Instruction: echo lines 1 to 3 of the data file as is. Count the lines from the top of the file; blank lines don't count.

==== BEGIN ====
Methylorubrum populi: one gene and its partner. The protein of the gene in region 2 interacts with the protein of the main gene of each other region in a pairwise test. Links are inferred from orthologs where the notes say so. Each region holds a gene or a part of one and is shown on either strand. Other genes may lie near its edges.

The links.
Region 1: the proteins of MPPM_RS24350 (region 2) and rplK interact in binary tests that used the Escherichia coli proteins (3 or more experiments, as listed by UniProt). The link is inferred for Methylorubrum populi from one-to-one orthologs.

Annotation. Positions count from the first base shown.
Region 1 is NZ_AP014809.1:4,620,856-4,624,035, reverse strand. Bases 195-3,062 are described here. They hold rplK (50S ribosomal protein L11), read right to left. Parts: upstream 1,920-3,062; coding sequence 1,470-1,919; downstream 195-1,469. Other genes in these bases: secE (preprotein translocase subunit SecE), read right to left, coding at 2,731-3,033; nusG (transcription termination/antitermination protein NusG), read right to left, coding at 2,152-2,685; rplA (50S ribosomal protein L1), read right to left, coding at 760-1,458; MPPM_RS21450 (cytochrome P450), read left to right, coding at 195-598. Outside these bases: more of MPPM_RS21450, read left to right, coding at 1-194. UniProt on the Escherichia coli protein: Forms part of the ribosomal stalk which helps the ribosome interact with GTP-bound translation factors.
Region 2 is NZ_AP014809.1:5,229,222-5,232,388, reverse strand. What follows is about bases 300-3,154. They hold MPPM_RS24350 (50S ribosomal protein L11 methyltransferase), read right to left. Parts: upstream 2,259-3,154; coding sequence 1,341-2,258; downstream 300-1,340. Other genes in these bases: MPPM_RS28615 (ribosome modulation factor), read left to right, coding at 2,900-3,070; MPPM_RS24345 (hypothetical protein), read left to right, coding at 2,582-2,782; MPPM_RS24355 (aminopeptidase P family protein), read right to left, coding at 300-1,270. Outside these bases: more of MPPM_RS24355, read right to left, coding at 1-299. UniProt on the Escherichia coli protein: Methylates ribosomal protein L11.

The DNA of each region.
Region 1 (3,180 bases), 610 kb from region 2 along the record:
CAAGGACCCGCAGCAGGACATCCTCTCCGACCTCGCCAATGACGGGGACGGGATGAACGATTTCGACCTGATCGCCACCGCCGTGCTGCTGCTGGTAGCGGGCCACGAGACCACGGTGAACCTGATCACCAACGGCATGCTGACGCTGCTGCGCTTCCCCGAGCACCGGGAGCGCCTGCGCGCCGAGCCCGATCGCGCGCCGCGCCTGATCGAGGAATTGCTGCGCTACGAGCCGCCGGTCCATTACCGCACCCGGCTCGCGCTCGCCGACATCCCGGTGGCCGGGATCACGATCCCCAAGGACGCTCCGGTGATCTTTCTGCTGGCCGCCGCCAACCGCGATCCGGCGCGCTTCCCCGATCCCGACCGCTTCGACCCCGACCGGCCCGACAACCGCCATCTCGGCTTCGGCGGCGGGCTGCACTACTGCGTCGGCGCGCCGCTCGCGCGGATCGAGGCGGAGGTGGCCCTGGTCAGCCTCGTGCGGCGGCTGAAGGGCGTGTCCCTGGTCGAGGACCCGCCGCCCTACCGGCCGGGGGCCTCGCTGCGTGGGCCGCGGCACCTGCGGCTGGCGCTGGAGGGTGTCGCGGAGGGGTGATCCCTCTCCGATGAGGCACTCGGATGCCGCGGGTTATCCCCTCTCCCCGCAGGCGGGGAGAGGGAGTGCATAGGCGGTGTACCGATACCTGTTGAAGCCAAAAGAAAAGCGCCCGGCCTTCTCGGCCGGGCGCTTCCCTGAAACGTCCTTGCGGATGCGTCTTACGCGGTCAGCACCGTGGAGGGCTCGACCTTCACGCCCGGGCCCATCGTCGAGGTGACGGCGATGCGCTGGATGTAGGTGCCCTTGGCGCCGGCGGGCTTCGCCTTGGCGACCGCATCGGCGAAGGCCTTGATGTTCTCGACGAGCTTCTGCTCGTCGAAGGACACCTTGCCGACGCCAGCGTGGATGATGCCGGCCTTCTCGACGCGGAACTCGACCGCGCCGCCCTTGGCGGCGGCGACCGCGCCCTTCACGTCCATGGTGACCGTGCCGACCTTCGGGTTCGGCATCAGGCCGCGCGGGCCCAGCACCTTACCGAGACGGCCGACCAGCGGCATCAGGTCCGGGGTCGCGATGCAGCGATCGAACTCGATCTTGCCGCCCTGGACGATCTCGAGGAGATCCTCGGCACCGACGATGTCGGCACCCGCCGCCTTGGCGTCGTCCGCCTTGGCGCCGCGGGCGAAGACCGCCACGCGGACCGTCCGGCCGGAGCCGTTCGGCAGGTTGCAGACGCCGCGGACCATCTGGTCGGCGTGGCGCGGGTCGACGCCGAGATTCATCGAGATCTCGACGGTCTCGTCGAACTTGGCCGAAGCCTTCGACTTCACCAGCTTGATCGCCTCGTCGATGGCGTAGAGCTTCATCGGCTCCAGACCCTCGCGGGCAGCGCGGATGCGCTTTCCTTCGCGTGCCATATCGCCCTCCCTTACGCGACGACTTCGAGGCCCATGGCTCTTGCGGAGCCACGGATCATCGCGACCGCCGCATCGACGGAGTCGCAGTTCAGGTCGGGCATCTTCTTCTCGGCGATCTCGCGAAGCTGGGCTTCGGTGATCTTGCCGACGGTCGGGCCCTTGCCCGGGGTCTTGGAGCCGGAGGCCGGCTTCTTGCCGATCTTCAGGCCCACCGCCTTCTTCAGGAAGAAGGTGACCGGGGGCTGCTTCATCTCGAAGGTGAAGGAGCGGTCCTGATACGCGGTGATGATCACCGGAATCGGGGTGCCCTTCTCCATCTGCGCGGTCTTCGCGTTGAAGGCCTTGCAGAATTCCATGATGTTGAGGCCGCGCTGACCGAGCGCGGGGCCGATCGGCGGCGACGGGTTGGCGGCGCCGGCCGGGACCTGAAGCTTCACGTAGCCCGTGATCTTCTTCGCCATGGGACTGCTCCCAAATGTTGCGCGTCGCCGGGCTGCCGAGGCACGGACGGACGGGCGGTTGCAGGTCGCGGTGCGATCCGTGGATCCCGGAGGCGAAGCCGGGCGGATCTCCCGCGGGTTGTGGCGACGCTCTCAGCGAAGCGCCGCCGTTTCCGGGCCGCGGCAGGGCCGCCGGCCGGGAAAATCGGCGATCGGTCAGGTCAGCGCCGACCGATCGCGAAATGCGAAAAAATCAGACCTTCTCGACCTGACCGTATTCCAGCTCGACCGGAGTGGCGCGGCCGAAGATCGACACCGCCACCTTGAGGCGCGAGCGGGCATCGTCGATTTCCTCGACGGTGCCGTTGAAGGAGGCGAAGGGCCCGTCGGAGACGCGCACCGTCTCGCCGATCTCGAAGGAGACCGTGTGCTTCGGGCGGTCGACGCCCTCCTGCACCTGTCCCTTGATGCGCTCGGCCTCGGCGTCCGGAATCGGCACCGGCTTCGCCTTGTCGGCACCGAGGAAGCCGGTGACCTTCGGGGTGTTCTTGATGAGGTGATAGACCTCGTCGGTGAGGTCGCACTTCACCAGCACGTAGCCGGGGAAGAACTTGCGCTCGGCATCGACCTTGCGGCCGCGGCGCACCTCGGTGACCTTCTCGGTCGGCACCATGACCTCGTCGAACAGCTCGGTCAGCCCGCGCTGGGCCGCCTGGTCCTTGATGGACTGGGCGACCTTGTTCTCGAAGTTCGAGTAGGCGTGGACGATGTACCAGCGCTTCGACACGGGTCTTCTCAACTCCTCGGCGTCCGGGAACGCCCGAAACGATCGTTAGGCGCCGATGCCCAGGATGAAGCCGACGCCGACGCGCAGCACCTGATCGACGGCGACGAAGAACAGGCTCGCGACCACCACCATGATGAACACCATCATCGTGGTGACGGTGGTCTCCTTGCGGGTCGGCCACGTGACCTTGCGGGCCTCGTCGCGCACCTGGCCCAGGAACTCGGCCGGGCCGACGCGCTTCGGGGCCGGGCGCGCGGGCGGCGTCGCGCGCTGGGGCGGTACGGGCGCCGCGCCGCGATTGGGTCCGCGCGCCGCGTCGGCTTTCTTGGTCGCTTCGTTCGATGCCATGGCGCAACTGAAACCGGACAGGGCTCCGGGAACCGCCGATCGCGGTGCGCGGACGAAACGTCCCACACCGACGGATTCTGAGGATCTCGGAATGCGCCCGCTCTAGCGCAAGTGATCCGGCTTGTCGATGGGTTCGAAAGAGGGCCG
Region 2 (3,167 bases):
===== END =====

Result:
Methylorubrum populi: one gene and its partner. The protein of the gene in region 2 interacts with the protein of the main gene of each other region in a pairwise test. Links are inferred from orthologs where the notes say so. Each region holds a gene or a part of one and is shown on either strand. Other genes may lie near its edges.

The links.
Region 1: the proteins of MPPM_RS24350 (region 2) and rplK interact in binary tests that used the Escherichia coli proteins (3 or more experiments, as listed by UniProt). The link is inferred for Methylorubrum populi from one-to-one orthologs.